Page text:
John Petrovich, CEO of Calando, told RNAi News that the researchers have submitted additional data from the Ewing's sarcoma study for publication in an undisclosed peer-reviewed journal. "They're going through the process of responding to review comments right now," he said.

Despite the promising results, Petrovich said it is unlikely that Calando will pursue development of an siRNA-based Ewing's sarcoma treatment in the near term.

"There is some talk about proceeding further to do some further preclinical work in taking this forward, but I'm fairly certain it's not going to be our actual lead project for Calando Pharmaceuticals," he said. "I'm not at liberty to tell you what that lead project is or the area or indication it will be [in], but it will probably be for something that has a bigger market — [Ewing's sarcoma] is a fairly rare form of cancer."

Petrovich added that "we're pretty clear on the indication we want to go after [in our lead program, but] we're giving it a final look-see [and] seeing what outside advisors we might be able to get lined up to support us.

"We're in the final stages of putting all that together and doing some further checking around on it, but we're pretty sure about what we're going to do for the lead program," he noted. While Petrovich declined to offer details about the lead program, Calando's website notes that its delivery technology has also been used to suppress expression of the inflammatory protein Fas in murine livers.

A Lease on Hope

According to Petrovich, a bigger focus for Calando right now is ramping up its operations in order to be up and running by the summer. "We've found a home — we're putting the finishing touches on a lease," he said. "We're going to be adjacent to the City of Hope campus in Duarte, [Calif., in] a research building … formally occupied by Baxter Labs that the City of Hope bought a year or so ago. They're refurbishing the whole building for use by other City of Hope faculty, and there's a reasonably small lab at the front part of the building that we're going to be taking.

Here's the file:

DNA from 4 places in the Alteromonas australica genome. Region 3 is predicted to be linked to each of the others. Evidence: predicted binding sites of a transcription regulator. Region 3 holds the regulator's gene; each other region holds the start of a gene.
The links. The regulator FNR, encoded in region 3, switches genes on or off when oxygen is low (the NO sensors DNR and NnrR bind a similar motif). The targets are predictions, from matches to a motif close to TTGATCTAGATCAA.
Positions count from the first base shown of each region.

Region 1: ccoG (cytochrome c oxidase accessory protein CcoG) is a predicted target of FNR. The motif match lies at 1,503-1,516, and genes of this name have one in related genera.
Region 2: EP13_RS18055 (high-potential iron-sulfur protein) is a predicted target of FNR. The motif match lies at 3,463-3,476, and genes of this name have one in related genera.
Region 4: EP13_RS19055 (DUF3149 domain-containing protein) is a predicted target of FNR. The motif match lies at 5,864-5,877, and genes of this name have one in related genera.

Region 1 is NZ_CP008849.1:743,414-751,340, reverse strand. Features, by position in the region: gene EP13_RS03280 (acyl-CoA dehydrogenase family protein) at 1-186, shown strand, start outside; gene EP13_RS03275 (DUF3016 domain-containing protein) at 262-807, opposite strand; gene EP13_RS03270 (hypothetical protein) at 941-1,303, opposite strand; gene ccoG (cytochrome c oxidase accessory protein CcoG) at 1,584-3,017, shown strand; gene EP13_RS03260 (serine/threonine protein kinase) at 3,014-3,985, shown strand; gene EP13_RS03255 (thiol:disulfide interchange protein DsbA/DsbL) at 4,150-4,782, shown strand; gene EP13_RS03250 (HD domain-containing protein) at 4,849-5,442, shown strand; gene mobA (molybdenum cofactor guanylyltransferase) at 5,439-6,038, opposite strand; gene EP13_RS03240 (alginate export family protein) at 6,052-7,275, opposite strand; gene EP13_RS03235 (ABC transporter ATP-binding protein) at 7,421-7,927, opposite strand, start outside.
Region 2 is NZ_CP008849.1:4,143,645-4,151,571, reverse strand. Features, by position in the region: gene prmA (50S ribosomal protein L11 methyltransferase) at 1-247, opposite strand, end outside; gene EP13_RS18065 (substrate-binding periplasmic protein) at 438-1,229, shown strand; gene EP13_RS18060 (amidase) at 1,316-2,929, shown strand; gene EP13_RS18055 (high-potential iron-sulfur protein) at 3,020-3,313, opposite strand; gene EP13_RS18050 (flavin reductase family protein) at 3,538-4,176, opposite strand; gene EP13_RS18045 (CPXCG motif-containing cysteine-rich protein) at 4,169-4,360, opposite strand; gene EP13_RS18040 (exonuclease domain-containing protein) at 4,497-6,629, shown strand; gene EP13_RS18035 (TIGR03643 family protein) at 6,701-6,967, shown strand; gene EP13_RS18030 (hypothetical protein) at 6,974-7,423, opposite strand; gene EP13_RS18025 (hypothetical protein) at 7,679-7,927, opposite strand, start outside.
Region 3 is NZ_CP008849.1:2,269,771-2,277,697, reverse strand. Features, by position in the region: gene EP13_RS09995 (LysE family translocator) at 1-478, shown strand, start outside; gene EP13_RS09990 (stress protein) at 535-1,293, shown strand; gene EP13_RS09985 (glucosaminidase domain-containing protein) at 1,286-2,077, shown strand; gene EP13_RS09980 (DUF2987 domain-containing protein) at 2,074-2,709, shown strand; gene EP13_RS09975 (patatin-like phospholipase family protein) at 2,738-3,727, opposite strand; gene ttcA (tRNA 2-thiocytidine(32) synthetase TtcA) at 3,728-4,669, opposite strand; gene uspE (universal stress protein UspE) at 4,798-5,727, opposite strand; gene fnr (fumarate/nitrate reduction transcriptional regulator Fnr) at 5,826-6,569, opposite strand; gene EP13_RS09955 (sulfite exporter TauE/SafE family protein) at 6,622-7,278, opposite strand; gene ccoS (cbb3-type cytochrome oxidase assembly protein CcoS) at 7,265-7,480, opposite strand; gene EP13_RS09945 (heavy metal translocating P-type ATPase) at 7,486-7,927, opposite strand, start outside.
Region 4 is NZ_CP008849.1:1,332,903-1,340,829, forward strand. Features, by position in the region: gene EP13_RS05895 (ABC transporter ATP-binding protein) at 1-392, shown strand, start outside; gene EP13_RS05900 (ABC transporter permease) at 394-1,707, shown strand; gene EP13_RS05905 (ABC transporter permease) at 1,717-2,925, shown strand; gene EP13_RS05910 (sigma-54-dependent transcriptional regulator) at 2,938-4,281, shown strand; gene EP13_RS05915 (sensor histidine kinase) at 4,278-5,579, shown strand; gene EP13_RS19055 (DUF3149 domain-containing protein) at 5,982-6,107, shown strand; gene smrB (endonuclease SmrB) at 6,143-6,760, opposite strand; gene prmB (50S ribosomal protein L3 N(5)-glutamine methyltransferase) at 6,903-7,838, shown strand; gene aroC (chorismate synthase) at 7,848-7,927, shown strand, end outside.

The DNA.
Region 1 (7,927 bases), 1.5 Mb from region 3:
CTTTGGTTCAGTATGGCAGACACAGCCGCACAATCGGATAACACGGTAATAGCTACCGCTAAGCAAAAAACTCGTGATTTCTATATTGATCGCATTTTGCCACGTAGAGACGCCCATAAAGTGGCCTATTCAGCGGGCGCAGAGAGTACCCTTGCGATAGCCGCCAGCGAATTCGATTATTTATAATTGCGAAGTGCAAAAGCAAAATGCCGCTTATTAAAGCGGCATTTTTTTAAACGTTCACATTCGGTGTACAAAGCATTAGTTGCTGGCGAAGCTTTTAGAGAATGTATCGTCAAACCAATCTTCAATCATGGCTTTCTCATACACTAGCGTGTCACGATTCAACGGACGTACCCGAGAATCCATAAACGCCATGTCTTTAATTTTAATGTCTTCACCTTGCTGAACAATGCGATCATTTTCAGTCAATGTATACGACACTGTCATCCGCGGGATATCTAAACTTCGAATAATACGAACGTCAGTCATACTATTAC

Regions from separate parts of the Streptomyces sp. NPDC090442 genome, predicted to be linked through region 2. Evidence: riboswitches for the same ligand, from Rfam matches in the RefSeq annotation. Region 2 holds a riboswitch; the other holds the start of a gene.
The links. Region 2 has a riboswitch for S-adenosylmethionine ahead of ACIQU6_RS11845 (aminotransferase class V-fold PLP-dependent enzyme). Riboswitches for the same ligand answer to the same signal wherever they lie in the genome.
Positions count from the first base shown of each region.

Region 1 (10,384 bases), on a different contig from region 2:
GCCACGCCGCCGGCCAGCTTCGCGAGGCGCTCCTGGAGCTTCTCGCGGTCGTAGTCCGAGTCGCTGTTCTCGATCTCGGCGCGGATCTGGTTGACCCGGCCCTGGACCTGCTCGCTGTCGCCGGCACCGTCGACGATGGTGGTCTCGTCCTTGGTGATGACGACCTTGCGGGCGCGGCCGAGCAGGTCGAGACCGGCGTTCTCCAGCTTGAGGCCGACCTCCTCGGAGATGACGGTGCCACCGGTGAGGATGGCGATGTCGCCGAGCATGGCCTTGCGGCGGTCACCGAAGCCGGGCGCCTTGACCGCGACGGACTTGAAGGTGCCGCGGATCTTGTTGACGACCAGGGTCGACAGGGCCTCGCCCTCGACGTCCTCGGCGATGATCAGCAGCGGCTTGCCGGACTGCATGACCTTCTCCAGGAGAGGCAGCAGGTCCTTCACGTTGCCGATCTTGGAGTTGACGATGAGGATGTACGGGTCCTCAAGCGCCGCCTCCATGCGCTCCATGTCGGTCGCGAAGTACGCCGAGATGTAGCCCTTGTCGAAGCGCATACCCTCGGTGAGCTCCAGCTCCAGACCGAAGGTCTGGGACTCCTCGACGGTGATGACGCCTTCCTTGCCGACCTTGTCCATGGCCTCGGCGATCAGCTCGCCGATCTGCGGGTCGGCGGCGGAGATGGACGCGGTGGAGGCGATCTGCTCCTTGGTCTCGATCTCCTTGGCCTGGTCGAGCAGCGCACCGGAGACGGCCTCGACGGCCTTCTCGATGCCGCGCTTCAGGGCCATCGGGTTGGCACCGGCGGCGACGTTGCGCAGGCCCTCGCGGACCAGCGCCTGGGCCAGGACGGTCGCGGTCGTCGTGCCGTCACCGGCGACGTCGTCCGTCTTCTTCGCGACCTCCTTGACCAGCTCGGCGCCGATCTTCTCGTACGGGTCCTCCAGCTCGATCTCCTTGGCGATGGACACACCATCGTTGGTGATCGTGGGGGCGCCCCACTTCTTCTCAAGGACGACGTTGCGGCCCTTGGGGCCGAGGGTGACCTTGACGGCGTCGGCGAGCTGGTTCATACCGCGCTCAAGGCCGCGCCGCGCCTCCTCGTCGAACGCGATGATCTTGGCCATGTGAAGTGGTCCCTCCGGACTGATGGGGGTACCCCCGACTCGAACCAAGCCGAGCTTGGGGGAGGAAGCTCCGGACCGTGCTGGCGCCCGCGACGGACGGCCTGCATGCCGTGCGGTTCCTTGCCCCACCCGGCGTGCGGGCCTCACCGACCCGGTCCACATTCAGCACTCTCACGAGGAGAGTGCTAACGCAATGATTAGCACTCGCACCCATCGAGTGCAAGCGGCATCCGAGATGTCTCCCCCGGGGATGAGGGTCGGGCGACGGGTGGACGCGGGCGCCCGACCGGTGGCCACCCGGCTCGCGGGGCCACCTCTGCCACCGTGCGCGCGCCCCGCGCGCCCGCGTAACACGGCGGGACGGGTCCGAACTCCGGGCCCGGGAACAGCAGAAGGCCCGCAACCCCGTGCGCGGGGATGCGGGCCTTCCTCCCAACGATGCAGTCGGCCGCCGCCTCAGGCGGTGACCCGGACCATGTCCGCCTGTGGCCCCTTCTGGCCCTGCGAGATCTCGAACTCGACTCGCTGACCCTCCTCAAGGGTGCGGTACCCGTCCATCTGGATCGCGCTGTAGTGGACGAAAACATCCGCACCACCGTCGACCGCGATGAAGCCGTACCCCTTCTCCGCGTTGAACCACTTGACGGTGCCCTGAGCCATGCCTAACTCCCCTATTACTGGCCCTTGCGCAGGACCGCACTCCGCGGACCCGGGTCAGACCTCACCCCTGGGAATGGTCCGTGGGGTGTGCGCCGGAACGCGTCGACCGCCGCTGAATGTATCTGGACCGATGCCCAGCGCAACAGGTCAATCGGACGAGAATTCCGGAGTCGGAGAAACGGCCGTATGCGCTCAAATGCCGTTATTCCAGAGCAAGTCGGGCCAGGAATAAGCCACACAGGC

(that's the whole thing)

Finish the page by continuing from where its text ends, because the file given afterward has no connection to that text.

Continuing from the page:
"We'll probably be physically in there in about three weeks," Petrovich added.

Meanwhile, Calando is in the final stages of rounding out its staff. Calando's website indicates the company is looking for two research associates, and Petrovich said that the company is also currently interviewing a couple of PhDs.

"We're going to be able to hit the ground running pretty quickly; by around June 1 … I'm hopeful we'll have a full-time scientific staff of four people," he said. In addition to the scientific guidance provided by Davis and Rossi, Petrovich said that Calando also expects to have enlisted the aid of an undisclosed outside scientific consultant by around the beginning of June.

As for Calando's executive team, Petrovich said that "for at least the first year, we'll keep it where I'll be the jack-of-all-trades on the non-scientific side. [In the] long term, we'll probably need to get a chief scientist on board, but … the plan is to keep it where I'll be the non-scientific management team … for the time being.

"You only have a certain amount of money to start out with, and we already want to do more than we raised capital for," he said. "So part of [my] job is for me to get some collaborations lined up to make up that difference, and it's probably premature to get a lot of business development people" in the company.

In terms of collaborations, Petrovich reaffirmed Davis' statement to RNAi News in February that Calando was on track to have secured an industry partnership by the end of the year. Petrovich declined to comment on the status of these talks, but said that work on a collaboration is proceeding.

"In fact, one of the things I'm looking at today is a license agreement related to that collaboration," he said.

— DM